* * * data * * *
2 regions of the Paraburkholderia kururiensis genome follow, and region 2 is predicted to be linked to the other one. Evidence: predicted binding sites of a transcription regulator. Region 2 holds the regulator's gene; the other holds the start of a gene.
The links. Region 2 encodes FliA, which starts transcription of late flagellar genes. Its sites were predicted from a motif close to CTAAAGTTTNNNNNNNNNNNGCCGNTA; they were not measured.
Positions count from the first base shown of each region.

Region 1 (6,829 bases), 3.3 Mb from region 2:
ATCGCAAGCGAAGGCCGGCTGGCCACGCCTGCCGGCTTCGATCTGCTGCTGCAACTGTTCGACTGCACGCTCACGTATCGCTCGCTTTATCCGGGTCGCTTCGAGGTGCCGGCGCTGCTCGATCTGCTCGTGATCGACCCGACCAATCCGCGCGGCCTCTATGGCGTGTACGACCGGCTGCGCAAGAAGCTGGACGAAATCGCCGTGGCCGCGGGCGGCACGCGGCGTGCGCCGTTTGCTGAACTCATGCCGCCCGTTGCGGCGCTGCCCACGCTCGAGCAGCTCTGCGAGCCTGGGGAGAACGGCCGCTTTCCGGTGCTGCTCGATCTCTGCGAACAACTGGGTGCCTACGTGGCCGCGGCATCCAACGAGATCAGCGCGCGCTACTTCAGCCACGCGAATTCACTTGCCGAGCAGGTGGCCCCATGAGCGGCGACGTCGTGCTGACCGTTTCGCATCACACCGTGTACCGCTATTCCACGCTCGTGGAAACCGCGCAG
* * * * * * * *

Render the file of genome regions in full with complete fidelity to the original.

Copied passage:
2 regions of the Paraburkholderia kururiensis genome follow, and region 2 is predicted to be linked to the other one. Evidence: predicted binding sites of a transcription regulator. Region 2 holds the regulator's gene; the other holds the start of a gene.
The links. Region 2 encodes FliA, which starts transcription of late flagellar genes. Its sites were predicted from a motif close to CTAAAGTTTNNNNNNNNNNNGCCGNTA; they were not measured.
Positions count from the first base shown of each region.

Region 1 (6,829 bases), 3.3 Mb from region 2:
ATCGCAAGCGAAGGCCGGCTGGCCACGCCTGCCGGCTTCGATCTGCTGCTGCAACTGTTCGACTGCACGCTCACGTATCGCTCGCTTTATCCGGGTCGCTTCGAGGTGCCGGCGCTGCTCGATCTGCTCGTGATCGACCCGACCAATCCGCGCGGCCTCTATGGCGTGTACGACCGGCTGCGCAAGAAGCTGGACGAAATCGCCGTGGCCGCGGGCGGCACGCGGCGTGCGCCGTTTGCTGAACTCATGCCGCCCGTTGCGGCGCTGCCCACGCTCGAGCAGCTCTGCGAGCCTGGGGAGAACGGCCGCTTTCCGGTGCTGCTCGATCTCTGCGAACAACTGGGTGCCTACGTGGCCGCGGCATCCAACGAGATCAGCGCGCGCTACTTCAGCCACGCGAATTCACTTGCCGAGCAGGTGGCCCCATGAGCGGCGACGTCGTGCTGACCGTTTCGCATCACACCGTGTACCGCTATTCCACGCTCGTGGAAACCGCGCAG